The origins of Roman Manchester


The origins of Roman Manchester go back almost to the beginnings of Roman rule in Britain. For example, the first wooden fort was built in 79AD. This was in Castlefield, close to Deansgate. The Roman name was Mancunium.

Alter the invasion of 55AD key roads were built, heading North. Consequently, Manchester became an important transport hub. Most importantly, a junction of major roads met here. This lead to a series of forts being constructed. Additionally, a supporting Vicus grew up in the Deansgate area. That is to say, the road from York to Chester passed close to the fort. Additionally, a road headed North to Ribchester. Most importantly the fort at Mancunium was one of many on the York to Chester road. Moreover, the site was well chosen, being protected on three sides by the River Medlock. Finally, this was also where the road crossed the river.

Illustration of Mamucium from Roman Manchester (1900)

The forts three phases

As can be seen from the map the top part of the fort is now under Liverpool Road. Additionally, the main Roman roads are shown in red.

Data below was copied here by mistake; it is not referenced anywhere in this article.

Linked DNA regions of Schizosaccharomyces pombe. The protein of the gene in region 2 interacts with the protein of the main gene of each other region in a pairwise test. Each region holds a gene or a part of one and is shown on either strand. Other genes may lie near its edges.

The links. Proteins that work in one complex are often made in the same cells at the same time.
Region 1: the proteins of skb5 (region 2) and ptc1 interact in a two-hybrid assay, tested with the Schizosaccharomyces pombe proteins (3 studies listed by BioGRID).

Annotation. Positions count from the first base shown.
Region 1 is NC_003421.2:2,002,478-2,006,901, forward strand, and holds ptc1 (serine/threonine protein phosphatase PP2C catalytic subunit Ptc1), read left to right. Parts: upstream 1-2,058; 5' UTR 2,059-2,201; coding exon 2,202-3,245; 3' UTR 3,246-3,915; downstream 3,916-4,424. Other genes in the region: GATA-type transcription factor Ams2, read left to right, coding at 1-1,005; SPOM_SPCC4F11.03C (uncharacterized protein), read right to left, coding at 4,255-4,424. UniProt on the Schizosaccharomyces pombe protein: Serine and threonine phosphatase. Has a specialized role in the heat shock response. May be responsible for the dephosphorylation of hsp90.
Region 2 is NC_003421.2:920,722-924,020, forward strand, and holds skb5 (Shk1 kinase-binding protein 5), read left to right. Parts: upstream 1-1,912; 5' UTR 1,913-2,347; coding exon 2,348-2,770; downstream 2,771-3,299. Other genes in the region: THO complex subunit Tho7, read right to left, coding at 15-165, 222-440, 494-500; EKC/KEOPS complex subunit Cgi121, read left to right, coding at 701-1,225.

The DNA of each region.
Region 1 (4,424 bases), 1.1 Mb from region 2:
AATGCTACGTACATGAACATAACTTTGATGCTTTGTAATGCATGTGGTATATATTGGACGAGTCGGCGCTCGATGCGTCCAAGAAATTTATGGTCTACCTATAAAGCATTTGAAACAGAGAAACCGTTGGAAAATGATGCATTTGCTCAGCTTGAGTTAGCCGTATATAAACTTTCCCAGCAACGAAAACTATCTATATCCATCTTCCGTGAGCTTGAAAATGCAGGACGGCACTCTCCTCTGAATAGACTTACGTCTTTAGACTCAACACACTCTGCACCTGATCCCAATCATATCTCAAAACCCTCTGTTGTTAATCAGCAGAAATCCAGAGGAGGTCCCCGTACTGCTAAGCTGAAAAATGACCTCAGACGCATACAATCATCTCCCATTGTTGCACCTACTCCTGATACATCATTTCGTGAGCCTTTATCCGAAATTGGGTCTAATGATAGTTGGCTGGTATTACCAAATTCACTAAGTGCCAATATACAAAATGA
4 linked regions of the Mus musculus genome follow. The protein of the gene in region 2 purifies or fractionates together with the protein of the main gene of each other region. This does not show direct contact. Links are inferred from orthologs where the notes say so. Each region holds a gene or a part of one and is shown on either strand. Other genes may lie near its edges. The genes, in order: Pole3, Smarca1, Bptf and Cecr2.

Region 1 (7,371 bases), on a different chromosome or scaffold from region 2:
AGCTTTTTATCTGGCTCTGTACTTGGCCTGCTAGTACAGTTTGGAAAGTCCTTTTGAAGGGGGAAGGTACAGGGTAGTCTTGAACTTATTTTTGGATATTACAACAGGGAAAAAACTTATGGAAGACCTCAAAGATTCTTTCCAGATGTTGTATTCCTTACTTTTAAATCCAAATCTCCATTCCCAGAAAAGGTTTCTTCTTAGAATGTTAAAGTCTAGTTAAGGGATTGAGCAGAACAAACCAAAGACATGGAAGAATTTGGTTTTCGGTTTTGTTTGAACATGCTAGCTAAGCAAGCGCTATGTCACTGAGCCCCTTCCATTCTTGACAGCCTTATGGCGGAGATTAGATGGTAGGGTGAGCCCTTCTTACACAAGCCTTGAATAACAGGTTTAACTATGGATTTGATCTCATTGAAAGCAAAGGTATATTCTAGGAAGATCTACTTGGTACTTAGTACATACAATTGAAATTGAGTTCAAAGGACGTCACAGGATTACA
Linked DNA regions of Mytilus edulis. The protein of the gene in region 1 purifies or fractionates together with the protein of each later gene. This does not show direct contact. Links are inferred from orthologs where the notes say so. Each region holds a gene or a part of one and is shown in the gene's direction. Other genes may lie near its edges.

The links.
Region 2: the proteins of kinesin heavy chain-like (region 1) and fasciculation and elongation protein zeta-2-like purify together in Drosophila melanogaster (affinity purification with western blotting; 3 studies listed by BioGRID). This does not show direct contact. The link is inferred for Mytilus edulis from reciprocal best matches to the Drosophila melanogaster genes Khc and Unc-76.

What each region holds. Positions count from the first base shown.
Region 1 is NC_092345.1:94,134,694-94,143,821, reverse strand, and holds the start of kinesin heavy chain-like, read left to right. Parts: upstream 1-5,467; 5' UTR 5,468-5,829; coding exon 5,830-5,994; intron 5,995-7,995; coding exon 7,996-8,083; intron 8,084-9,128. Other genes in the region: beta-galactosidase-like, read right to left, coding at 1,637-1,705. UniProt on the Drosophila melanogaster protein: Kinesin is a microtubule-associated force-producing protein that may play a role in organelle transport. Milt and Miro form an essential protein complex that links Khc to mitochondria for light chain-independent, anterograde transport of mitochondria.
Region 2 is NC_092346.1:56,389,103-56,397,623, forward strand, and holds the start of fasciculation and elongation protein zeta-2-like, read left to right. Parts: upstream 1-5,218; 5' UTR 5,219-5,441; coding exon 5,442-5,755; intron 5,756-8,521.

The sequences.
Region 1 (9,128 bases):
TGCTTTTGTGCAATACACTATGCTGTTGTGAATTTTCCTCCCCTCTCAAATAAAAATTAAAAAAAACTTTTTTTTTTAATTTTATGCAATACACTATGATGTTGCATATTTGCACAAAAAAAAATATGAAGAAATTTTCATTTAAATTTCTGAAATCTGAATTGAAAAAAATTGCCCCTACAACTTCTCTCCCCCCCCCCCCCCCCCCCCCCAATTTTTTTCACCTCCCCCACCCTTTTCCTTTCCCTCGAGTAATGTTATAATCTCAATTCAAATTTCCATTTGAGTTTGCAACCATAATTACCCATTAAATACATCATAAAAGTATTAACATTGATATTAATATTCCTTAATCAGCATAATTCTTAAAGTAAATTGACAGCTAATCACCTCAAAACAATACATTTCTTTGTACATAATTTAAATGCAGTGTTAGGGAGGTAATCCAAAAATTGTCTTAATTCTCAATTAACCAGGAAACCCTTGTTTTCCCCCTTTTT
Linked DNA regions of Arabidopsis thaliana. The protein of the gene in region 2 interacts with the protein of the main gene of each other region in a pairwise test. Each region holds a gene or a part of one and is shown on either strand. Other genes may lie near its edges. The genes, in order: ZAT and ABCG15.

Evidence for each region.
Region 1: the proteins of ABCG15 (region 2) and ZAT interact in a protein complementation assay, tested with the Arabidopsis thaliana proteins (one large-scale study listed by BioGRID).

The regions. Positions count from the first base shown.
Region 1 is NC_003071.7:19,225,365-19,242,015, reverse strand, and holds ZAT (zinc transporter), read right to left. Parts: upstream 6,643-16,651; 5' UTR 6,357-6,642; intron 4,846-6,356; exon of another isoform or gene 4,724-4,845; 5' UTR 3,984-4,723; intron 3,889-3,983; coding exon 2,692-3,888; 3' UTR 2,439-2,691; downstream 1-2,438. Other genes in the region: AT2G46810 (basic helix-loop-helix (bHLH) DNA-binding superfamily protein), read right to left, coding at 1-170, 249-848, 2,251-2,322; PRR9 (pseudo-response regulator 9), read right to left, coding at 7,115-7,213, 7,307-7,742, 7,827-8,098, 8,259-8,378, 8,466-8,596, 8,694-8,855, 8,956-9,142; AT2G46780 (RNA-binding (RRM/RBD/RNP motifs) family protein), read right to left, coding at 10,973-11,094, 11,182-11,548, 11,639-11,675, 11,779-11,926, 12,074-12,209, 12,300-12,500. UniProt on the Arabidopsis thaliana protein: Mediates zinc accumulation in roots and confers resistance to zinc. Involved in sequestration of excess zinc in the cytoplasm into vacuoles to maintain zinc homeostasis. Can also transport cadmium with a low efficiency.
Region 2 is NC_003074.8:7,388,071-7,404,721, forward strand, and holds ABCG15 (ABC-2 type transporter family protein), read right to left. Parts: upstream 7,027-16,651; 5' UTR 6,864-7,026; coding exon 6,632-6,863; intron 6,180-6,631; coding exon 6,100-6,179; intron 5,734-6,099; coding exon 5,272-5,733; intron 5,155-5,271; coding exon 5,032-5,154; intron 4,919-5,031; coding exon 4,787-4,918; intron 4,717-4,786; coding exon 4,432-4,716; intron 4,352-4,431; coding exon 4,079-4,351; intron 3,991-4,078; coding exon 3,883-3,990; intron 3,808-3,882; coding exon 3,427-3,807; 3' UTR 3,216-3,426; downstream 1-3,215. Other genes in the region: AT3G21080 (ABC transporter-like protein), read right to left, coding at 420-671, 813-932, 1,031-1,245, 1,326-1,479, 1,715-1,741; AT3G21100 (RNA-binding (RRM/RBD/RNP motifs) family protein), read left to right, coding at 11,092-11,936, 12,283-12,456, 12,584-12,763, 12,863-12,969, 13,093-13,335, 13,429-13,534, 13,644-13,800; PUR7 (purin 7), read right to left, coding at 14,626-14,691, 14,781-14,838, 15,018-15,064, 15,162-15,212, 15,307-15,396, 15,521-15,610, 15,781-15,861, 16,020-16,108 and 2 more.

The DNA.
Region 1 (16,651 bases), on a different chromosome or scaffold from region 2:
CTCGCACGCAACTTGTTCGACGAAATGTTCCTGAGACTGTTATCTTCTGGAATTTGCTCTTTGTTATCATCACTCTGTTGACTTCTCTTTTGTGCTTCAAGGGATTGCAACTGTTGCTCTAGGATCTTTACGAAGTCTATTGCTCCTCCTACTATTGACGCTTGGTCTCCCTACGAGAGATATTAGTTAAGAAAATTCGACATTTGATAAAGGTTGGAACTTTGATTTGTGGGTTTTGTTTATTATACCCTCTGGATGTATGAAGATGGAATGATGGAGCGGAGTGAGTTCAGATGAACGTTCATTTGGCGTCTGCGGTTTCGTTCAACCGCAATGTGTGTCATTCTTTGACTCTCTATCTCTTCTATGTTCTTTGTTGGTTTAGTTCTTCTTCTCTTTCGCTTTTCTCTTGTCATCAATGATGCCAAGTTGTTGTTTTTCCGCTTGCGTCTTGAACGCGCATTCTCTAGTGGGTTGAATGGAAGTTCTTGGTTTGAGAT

The remains in the 18th century

Before Manchester grew massively in the 19th century, the fort site was about a quarter of a mile out of town. Consequently much remained above ground.

It [i.e., the fort] is about a quarter of a mile out of the town, being south or south-west from it. The station now goes by the name of Giant’s Castle or Tarquin’s Castle,[34] and the field in which it stands is called Castle Field … the ramparts are still very conspicuous.

— John Horsley, Britannia Romana

— John Horsley, Britannia Romana 1700

Modern rebuilds

There have been later reconstructions of the fort’s entrance gateway, below Martin zero looks at the actual remains!

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